Enjoy Star Wars Day. I am one with the force. The force is with me.
Enjoy Star Wars Day. I am one with the force. The force is with me.
The old saying warns, “be careful what you wish for.” In numerous Open WOD discussions and chats and predictions, I’ve been saying that it would be great to have a repeat of 16.4. As the announcement drew closer it seemed like a good guess given the movements which had not yet appeared in the Open. Deadlifts. Wall balls. Handstand push-ups. Of course thrusters and double under have yet to appear as well. But this week we had 16.4 again.
Last year, 6 months into CrossFit, I didn’t have high expectations of this workout. I attempted it Rx despite having a 3 rep max deadlift of 255 lb. Dangerously close to the prescribed 225 lb this workout called for. As you might guess, I got stuck at the deadlifts. It took me forever to finish them. I wasn’t much better on the wall balls. I ended up getting onto the rower with precious little time left and managed 1 single calorie. I didn’t even worry about the fact that I could not perform handstand push-ups since I knew I wouldn’t make it that far.
I have a higher deadlift 3 rep max now (315 lb) and I’ve been known to string together a few wall ball shots unbroken. I can also do handstand push-ups now and my rowing speed is adequate. I made my first run on Friday morning. My hope was to beat last year’s score and at least get further on the rower.
I tried to pace myself on the deadlifts. I didn’t want to run out of steam too early on. I did 5 reps unbroken but then followed those up with 50 slow and steady singles. Off to the wall balls. These went well for me. I kept up quite a good pace and my coach kept my breaks short and consistent. I got on the rower with a little over 2.5 minutes to go. I strapped in. Closed my eyes. And just started pulling. As hard as I could. I finished 40 calories! A nice 39 cal improvement on last year.
I was rather chuffed. Later that evening I returned to the box to watch the other athletes make their attempts at the workout. Man! Those guys were amazing. It was inspirational to see them go all out. Their pace on the deadlifts was incredible. They flew through the wall balls. Then pulled like Olympic rowers. One guy even made it as far as the handstand push-ups. The next morning two more athletes made their runs. Another two awesome performances. Wow! Watching them made me start to rethink my strategy. Could I push harder on the deadlifts – the only place I felt I could improve my time? I spent most of the weekend wondering about this and eventually decided I’d repeat the workout today.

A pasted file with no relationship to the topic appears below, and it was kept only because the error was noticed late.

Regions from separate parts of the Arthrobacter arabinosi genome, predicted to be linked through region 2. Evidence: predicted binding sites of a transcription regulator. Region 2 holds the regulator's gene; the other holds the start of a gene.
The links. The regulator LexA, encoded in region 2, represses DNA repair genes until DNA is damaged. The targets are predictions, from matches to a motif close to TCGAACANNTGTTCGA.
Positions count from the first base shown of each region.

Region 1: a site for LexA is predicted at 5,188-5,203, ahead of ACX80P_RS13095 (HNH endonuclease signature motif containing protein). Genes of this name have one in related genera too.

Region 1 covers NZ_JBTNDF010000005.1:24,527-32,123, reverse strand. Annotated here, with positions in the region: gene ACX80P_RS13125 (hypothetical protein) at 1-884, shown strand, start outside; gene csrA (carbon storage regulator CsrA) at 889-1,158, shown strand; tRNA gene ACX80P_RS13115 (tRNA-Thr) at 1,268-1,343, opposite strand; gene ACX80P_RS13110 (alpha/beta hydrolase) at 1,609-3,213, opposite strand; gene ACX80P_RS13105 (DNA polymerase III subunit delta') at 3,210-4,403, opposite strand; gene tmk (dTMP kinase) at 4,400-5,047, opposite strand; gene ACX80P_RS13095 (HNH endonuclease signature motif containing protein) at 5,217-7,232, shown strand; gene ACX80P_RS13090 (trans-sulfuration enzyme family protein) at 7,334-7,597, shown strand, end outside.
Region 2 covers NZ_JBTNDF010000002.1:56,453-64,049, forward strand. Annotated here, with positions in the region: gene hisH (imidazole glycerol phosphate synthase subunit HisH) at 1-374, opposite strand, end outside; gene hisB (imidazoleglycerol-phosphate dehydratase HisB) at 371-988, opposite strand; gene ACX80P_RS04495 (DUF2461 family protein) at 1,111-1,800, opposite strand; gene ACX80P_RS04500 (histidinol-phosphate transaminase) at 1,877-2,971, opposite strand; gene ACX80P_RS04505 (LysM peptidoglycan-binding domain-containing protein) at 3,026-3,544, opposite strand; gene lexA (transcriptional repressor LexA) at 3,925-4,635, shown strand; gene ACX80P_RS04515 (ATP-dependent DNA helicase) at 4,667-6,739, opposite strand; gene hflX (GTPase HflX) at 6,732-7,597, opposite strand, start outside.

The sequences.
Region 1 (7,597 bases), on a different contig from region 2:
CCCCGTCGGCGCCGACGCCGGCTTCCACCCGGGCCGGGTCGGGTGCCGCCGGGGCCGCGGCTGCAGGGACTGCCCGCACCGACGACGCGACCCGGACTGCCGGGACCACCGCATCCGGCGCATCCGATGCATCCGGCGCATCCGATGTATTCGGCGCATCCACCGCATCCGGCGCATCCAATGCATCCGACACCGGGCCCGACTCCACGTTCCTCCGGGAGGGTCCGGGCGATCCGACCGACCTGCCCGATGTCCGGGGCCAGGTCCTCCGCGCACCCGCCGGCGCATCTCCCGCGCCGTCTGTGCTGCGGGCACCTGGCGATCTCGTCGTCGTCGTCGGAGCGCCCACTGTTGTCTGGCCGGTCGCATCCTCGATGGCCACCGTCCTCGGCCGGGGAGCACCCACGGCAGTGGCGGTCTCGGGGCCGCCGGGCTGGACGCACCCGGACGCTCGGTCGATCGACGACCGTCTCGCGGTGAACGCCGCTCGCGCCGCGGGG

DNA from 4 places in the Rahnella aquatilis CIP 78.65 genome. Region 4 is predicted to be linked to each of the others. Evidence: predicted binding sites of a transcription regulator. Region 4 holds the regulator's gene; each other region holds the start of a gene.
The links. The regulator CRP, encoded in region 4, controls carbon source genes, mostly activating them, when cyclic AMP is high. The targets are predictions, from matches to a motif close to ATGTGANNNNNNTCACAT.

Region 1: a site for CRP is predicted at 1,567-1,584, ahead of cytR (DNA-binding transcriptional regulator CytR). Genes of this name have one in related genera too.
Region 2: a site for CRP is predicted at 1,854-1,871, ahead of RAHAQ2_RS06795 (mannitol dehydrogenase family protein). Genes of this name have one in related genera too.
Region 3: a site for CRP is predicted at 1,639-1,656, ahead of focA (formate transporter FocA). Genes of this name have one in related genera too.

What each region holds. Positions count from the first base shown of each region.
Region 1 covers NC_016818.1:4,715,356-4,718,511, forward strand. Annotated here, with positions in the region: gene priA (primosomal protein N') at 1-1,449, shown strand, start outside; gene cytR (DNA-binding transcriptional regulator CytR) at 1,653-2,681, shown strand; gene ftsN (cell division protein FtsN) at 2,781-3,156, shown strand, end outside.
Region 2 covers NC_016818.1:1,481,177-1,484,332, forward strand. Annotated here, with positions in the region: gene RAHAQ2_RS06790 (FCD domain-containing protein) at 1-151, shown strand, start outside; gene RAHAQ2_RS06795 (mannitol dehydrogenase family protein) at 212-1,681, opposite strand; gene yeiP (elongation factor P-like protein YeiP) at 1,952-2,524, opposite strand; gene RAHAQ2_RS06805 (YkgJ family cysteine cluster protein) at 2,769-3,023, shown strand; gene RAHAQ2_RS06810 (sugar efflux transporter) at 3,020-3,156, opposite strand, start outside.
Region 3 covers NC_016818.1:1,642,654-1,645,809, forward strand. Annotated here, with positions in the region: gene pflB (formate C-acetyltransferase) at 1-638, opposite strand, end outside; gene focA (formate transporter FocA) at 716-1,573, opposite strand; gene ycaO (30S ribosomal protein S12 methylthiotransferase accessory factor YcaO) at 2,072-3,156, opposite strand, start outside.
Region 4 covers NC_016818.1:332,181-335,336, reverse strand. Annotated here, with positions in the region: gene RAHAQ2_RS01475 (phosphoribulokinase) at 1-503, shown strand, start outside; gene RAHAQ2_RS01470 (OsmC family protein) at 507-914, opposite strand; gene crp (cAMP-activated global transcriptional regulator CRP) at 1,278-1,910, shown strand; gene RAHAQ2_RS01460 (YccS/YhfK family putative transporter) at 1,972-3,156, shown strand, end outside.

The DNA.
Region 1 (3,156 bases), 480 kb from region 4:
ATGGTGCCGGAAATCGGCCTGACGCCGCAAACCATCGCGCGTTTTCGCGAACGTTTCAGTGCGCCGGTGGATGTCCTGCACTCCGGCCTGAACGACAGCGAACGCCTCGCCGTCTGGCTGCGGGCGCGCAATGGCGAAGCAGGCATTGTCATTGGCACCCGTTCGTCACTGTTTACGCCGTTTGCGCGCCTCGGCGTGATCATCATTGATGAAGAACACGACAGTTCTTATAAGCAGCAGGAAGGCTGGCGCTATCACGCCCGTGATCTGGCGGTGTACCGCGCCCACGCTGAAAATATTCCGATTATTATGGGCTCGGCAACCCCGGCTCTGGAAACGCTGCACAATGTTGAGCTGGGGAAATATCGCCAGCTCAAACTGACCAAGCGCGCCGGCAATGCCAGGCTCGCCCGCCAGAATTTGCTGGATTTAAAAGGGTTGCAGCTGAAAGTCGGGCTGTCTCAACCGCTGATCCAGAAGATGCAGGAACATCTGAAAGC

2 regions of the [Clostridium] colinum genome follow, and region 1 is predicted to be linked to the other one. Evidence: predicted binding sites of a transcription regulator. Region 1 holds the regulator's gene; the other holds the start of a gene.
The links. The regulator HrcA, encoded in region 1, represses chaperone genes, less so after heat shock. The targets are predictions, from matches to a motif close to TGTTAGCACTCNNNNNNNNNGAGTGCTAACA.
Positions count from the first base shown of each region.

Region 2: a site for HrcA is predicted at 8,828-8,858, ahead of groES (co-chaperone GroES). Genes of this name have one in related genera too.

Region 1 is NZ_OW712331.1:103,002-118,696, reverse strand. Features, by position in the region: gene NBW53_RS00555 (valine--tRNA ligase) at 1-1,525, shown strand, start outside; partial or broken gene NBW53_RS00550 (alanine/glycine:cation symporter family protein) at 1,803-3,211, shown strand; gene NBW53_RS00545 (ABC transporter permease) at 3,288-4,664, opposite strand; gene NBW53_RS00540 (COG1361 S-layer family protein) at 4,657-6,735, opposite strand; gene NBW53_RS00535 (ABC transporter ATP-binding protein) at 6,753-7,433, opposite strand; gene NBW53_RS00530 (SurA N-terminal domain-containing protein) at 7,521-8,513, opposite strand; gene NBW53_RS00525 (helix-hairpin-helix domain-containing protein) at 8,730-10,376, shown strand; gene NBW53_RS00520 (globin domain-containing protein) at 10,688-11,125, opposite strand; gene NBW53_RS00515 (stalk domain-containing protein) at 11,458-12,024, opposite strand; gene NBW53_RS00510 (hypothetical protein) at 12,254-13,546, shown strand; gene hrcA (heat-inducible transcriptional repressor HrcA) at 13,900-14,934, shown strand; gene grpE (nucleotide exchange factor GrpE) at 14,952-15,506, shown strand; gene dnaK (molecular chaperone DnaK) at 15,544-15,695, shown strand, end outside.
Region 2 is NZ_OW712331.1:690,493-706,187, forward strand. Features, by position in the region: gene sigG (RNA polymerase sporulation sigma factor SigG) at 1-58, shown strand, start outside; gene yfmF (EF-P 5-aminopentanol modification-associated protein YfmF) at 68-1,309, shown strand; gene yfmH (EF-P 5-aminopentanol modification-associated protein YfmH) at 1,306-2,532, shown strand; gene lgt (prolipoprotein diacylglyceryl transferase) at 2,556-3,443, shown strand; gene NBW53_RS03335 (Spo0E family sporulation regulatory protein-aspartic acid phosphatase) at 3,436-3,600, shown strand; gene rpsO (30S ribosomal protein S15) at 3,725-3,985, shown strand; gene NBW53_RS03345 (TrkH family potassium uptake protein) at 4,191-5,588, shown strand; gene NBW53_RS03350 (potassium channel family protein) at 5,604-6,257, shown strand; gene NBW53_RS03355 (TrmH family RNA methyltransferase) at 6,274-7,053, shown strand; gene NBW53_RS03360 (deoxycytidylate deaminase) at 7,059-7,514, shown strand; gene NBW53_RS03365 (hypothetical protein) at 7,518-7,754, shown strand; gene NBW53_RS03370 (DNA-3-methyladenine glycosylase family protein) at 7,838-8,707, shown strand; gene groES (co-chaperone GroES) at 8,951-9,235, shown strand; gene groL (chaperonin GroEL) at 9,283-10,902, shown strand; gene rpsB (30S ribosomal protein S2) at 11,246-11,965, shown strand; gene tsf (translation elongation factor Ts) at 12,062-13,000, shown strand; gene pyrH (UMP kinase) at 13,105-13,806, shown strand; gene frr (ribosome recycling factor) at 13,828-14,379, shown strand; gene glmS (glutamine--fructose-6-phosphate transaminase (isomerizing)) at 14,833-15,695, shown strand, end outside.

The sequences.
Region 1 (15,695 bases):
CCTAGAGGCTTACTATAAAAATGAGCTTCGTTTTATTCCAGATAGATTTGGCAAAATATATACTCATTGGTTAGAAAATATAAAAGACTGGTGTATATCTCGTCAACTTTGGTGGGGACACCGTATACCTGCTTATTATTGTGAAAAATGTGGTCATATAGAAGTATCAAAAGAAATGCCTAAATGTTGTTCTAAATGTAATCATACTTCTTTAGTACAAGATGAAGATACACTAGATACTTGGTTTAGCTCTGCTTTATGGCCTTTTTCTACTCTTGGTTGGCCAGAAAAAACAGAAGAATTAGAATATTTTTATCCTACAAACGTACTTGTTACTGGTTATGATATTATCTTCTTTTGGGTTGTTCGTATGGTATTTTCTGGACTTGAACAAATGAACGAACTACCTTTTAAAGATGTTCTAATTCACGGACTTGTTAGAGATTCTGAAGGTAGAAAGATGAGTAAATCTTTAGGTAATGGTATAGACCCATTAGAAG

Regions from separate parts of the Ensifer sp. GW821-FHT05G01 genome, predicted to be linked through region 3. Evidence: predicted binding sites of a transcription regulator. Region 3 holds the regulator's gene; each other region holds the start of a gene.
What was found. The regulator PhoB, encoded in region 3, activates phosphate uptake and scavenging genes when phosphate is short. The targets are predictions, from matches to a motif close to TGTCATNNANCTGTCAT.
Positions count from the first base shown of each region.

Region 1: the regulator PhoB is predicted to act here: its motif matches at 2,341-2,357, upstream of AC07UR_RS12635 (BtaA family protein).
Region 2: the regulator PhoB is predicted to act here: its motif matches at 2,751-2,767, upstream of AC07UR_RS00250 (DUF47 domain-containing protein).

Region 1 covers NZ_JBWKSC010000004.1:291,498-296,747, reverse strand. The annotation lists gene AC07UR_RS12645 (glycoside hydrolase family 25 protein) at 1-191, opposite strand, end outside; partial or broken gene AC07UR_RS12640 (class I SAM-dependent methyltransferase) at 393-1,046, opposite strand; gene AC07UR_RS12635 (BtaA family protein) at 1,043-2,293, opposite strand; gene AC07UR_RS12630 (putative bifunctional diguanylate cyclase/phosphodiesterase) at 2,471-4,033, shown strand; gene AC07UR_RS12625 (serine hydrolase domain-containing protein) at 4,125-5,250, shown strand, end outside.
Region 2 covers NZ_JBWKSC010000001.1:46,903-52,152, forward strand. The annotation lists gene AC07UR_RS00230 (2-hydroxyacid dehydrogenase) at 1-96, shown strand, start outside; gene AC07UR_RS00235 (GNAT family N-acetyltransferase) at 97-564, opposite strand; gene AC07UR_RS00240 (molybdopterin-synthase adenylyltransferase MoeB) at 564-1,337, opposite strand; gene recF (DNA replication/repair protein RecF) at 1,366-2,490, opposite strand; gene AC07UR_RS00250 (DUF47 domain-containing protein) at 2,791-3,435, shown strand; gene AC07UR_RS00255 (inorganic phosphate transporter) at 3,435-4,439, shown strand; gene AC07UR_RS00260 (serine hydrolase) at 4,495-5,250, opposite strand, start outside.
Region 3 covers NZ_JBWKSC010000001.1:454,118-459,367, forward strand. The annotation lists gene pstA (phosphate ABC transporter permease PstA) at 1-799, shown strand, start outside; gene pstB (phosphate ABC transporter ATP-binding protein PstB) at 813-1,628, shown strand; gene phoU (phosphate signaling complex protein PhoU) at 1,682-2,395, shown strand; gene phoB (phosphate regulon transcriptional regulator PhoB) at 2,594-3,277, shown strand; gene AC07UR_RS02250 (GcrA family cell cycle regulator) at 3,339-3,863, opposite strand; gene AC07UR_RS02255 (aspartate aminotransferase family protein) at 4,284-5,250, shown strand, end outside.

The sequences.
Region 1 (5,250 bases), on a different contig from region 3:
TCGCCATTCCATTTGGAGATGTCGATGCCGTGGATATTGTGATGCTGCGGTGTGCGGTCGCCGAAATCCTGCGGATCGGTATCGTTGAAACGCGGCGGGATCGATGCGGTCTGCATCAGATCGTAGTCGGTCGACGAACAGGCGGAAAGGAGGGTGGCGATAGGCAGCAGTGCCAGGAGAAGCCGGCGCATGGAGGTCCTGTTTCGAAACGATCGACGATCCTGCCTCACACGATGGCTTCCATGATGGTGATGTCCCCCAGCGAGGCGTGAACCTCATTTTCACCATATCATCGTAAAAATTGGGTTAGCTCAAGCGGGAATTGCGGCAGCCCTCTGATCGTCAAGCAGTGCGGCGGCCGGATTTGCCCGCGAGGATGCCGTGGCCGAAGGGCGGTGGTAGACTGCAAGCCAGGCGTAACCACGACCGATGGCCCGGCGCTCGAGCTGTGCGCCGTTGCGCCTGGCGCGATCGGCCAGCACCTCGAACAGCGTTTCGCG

I was quite nervous. I wasn’t at all sure I could go at a faster pace and maintain it for 55 reps. I decided to just go for it. 3-2-1-Go! And I was off. I started off doing singles immediately. But this time, the pauses were a lot shorter. As soon as I dropped the barbell I picked it up again. I managed to keep up a pretty good pace for 15 reps and still felt good. Each deadlift gave me more confidence. At 30 reps, I was felt strong and kept going. I finished the reps 2 minutes faster than my Friday time. Wall ball time. Good pace again. Almost the same time as Friday. This meant I was still 2 minutes ahead of that pace. Yay.
Next up, row, row, row your boat. Again, same tactic. Strap in. Close eyes. Pull. And pull. And pull. Repeat until 55 calories reached. I managed to finish! Just over a minute to get in as many handstand push-ups as possible. My whole body felt wobbly and unsteady. I took a few seconds break and then coach told me to just get up on the wall. I listened. First attempt. No rep! Dammit! Reset. Try again. 1 rep!! Woohoo. And then…5 more reps.
I was over the moon. As happy as when I managed my first muscle-up. 171 reps in total. 60 more than 2016. I’ve been smiling all day. What a great feeling. Coach Matt is the man. His programming, patience and persistence saw me to a big improvement over last year. Amazing what you can achieve with consistent training with a great coach. Incredible what you can push yourself to do when inspired by a great bunch of athletes.
One more to go. Thrusters and double unders are my prediction. 21-18-15-12-9-6-3 for time. Can’t believe the 5 weeks are drawing to a close. It’s been great so far. How has it gone for you?
Thanks for reading.
During our warm up this morning we caught a sneak peek at the WOD. The first set was going to be double unders and burpees. I’ve been working on my double unders and they’ve been improving. However, just last week I couldn’t get any kind of rhythm going and couldn’t string more than 2 reps together. I am pretty sure that the Open is going have a workout that includes double unders, so I was keen to give them another go.
First was the agony:
I covered my arm in whip marks in the first two rounds. I was doing one rep then hitting my arms. Then another then hitting my arms. I couldn’t even get the single under followed by double under rhythm going. All this agony also meant that the total time it took me to finish 30 reps was ridiculous. I was determined to do the workout as prescribed though.
Round 3. Let’s make this happen. I started out a bit slower. Worked on 2 singles followed by a double. That was working nicely. Around 15 reps, I tried to string together more than one double under. I made 5 in a row. Yay! Progress. I managed to finish the last 5 reps of the round with sets of 5.
Round 4. After the burpees were done from round 3 I started the next round wanting to nail the double unders. I managed 2!!! Damn it!! Then something clicked. I started using slower hand movements. My timing for the jump was better. I did 20 unbroken! And unwhipped.
Round 5 wasn’t as good but I strung together 7-8 reps at a time. But I was so excited. Finally. Double unders. I was ecstatic.
So my keys were slower rotation and higher jumps. What are your keys and tips to double unders? What doesn’t work?